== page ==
There is a great gulf between Amir and Hassan. Sunni vs Shi’a, rich vs poor, Pashtun vs Hazara, literate vs non-literate. Yet they deeply share the fact of being Afghans. Even this similarity is challenged by a driver in 2001 who is taking Amir back to Afghanistan for the first time in more than 20 years. The driver, a Hazara himself, can’t understand why Amir wants to go back and somewhat angrily accosts him, asking why he is returning. Amir just talks about how he is Afghan and has to go back to see his native land. The driver explodes this view:

In his rearview mirror. I saw something flash in his eyes. “You want to know?” he sneered. “Let me imagine. Agha sahib. You probably lived in a big two- or three-story house with a nice backyard that some gardener filled with flowers and fruit trees. All gated, of course. Your father drove an American car. You had servants. Probably Hararas. Your parents hired workers to decorate the house for the fancy mehmanis they threw, so their friends would come over to drink and boast about their travels to Europe or America. And I would bet my first son’s eyes that this is the first time you’ve ever worn a pakol.” He grinned at me, revealing a mouthful of premature rotting teeth. “Am I close?”

"Why are you saving these things?” I said.

“Because you wanted to know,” he spat. He pointed to an old man dressed in ragged clothes trudging down a dirt path. a large burlap pack filled with scrub grass tied to his back. “That’s the real Afghanistan. Agha sahib. That’s the Afghanistan I know. You? You’ve always been a tourist here. You just didn’t know it.”

I was deeply challenged by this view, which seemed quite accurate. So often it seems to me it is wealth and power which divide people as the primary motivation, but other factors such as race, religion, and in this case, tribal membership are the more easily identifiable factors and where both sides seem to rest their understanding of the divisions. Yet I think the driver is basically correct – the roots are in money and power.

Earlier I mentioned that what set this story apart for me was the revealing of so much of Afghan culture. A few of those moments of the novel stood out to me.

When Amir finally marries and he and his wife try to have children but can’t, even after significant medical intervention, they finally think about adoption. But his wife’s father won’t hear of it and argues:

“Now if you were Americans, it wouldn’t matter. People here marry for love, family name and ancestry never come into the equation. They adopt that way too, as long as the baby is healthy, everyone is happy. But we are Afghans…”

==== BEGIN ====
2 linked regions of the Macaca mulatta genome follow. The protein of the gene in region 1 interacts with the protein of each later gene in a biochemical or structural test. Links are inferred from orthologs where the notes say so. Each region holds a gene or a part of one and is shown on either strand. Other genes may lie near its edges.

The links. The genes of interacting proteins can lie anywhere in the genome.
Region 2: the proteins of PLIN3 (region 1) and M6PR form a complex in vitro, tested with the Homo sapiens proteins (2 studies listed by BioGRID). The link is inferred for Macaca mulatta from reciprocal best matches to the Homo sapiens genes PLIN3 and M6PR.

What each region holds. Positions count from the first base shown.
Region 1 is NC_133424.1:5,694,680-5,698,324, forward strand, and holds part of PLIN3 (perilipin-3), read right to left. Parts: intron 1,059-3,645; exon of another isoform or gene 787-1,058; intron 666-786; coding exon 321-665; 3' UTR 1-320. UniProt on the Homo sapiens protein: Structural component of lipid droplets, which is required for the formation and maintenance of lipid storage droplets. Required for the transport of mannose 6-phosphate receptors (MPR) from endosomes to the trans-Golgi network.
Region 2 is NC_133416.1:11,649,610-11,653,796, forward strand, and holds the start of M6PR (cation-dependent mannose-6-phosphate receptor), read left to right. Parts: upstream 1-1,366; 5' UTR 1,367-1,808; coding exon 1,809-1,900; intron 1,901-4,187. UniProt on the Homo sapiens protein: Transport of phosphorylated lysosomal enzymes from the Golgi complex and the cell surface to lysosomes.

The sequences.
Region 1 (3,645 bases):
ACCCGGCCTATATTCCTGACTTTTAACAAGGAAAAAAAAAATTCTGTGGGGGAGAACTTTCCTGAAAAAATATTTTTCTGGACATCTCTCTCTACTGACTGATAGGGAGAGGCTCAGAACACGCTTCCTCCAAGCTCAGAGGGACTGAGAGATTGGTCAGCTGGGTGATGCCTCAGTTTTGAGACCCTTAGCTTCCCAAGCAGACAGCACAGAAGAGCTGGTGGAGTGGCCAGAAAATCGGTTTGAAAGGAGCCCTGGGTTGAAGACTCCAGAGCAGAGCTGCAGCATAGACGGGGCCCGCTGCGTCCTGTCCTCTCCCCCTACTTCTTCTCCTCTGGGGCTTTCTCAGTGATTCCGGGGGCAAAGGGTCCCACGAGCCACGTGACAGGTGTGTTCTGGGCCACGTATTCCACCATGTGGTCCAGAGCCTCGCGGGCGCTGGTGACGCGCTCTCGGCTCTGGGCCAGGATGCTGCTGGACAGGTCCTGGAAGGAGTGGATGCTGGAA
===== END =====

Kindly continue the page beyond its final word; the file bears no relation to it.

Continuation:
In another place we read: “Afghans cherish custom but abhor rules.” Much in the novel suggests this is a very real and important distinction within that culture.

There is another scene that amazed me when, in California, after living there two years, one day Amir’s father just goes crazy in the local convenience store run by some Vietnamese immigrants. When Amir finally rushes in and calms his father down, apologizes to the people and says he will take his father home and come back to pay for the damages, it turns out the dispute was because for the first time in these two years his father didn’t have the cash and wanted to write a check. However, the proprietor asked for ID. This just set Amir’s father off. The author then reveals that back in Kabul when the family servant Ali would go to the store to by things he would take a stick off the tree and the shop owner would simply make notches in the stick to indicate the various debts and every now and again his father would go in and settled up the debt of the notches. Thus after dealing with these folks for two years he was just outraged to be asked for identification.

We do follow the terrible struggles of the Afghan people from the fall of the monarchy through first the Russian occupation, then control shifting to the coming to power of the Mujahedin only to be followed by the even more brutal Taliban.

The hardships of the Afghan people are revealed in passages of power and brutality and especially the long scene of when Amir and his father are being smuggled out of Afghanistan to Pakistan over the Khyber Pass – an experience which is convincing, vivid, terrifying, and sickening.

This is an exceptional book, a first novel for the author. The book was published three years ago and my copy indicates there is another novel expected in summer 2006. I will be watching to see if this novel is forthcoming.

Bob Corbett


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Bob Corbett